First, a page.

They also would naturally be able to find their way around the campus as they had been working at those facilities for decades and know the area inside out. Thus, the final link in the setup would be the Varjo Aero headset and the visual fidelity of the VR architecture model – both needed to capture their hearts. On March 22nd and 23rd 2023, Grape presented the Research & Innovation District Masterplan to an audience that were not only convinced about the new buildings but seemingly felt the desire to port themselves back into VR just to take another tour! Their experience solidified their optimism and warmed their hearts.
Nils Morten Huseby, Siw-Hege Gundersen, and other IFE administrators discussing over the physical scale model of the Research & Innovation District masterplan.
The architecture VR Setup at IFE Kjeller during the User Meeting Event where a giant 4x2m industrial LED screen was setup to facilitate the VR user’s view for everyone to see.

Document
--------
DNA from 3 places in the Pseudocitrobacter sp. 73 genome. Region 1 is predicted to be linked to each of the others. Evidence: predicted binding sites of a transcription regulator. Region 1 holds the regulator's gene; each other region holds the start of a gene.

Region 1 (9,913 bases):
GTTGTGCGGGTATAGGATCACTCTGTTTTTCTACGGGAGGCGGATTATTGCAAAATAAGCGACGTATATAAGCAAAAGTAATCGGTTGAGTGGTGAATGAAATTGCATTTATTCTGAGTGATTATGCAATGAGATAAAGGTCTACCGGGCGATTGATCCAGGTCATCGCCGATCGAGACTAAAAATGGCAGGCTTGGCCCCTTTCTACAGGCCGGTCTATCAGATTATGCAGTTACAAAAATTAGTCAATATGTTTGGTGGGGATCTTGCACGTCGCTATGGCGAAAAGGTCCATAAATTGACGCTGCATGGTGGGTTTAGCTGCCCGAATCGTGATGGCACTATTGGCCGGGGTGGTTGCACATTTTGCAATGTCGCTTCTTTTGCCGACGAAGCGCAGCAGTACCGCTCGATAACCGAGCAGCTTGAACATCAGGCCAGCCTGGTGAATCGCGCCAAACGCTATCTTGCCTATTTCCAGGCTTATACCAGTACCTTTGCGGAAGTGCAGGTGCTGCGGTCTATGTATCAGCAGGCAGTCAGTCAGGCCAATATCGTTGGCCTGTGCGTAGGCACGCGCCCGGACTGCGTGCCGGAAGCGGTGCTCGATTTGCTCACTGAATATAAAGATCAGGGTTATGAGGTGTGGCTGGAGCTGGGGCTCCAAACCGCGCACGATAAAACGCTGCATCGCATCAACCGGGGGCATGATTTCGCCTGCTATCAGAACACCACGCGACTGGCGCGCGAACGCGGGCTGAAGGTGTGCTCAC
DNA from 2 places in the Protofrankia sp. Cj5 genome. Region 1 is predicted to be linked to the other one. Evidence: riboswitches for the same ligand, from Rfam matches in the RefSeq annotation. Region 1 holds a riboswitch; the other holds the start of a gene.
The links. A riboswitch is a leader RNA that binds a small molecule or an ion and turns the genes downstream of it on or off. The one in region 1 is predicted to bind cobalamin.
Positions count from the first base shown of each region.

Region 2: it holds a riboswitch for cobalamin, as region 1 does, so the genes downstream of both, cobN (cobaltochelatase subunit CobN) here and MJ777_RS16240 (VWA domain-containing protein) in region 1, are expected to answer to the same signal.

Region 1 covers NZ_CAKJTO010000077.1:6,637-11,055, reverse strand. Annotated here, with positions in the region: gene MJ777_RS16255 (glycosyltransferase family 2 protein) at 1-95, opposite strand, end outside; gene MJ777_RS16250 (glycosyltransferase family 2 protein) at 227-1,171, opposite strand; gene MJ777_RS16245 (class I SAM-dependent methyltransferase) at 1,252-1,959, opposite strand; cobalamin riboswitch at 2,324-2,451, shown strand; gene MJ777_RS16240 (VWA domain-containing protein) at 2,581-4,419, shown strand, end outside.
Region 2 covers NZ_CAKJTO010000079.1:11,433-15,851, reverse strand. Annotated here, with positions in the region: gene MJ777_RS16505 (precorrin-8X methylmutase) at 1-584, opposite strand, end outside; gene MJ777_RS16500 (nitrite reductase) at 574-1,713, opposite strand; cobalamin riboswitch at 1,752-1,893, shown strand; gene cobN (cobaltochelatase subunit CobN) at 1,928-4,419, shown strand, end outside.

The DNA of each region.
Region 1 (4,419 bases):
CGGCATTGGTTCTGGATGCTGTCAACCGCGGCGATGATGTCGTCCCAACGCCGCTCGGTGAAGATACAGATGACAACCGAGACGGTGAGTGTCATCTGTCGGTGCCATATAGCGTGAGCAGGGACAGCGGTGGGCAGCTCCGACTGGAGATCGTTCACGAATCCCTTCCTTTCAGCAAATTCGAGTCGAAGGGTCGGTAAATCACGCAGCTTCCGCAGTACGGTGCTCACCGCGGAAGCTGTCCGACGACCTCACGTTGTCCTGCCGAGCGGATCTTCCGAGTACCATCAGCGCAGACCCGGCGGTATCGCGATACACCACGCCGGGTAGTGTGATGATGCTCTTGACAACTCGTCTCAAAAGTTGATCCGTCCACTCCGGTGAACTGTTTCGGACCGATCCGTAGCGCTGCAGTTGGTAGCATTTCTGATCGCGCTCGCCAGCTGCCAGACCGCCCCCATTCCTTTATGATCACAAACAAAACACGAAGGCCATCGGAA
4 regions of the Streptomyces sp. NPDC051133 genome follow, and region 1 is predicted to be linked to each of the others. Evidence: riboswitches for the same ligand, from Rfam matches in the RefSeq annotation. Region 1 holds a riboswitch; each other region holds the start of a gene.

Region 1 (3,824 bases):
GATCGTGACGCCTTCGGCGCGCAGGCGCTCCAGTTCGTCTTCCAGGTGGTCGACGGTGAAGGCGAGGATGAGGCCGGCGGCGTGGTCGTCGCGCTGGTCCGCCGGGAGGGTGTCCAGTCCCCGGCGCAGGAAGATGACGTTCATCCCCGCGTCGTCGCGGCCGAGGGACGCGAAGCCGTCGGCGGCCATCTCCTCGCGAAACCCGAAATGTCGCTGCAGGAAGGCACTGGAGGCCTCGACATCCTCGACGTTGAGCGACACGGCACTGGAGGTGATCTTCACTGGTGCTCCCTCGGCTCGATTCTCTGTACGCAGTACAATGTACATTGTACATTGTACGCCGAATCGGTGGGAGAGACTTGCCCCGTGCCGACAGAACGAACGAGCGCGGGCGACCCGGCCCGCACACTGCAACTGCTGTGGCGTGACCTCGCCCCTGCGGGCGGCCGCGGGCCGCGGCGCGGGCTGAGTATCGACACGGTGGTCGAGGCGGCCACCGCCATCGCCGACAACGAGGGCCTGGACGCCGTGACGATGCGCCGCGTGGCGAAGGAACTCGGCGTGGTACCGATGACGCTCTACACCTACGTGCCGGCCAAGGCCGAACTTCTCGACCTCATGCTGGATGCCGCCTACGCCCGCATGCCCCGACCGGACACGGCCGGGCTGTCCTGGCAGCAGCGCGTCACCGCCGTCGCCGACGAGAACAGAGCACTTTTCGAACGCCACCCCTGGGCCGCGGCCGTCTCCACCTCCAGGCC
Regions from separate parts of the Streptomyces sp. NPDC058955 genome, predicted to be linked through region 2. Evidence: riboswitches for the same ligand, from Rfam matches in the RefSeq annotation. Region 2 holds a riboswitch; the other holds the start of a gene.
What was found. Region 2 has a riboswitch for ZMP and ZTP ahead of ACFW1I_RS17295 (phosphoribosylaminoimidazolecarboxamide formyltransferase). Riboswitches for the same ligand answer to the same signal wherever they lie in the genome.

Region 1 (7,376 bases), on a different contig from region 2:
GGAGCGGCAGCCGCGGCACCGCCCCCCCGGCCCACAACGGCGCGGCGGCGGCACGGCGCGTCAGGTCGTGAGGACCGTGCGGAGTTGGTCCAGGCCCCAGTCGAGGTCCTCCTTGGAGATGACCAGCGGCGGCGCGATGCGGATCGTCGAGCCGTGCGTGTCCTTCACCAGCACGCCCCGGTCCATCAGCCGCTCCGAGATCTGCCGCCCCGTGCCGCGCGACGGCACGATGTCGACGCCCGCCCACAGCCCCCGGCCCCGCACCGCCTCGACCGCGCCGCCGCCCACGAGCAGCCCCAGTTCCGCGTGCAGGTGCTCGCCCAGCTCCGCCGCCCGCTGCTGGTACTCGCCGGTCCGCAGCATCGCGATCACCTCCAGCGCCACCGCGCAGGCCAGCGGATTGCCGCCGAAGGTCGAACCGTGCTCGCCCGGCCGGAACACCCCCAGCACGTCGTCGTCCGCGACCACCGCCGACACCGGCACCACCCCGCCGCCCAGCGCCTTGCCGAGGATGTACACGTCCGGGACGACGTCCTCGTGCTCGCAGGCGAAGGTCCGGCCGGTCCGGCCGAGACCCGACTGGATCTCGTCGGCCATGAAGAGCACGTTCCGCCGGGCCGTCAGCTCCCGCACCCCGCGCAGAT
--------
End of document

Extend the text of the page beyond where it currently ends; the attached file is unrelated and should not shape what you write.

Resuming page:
Grape’s Isabel Lopez in action during the User Meeting Event.
The Physical Result of the Virtual
As part of the IFE Event, each staff member received a book where all of the 3D views used were also QR-coded giving the reader an opportunity to teleport themselves into the vision. The beauty of this technique was that it gave everyone instant accessibility via mobile device without the hassle of larger peripherals. This ultimately leads us one step closer as we now have enough resolution with modern-day technology that everyone literally has in their pocket! In fact, the same QR-codes were also pinned in their precise locations on-site via permanent signage for IFE staff members to immerse in the current existing versus the new “overlay” of what is potentially coming. Both Grape and IFE seek to fulfill the creation of a community in which the future generations can further push the envelope for research and technology.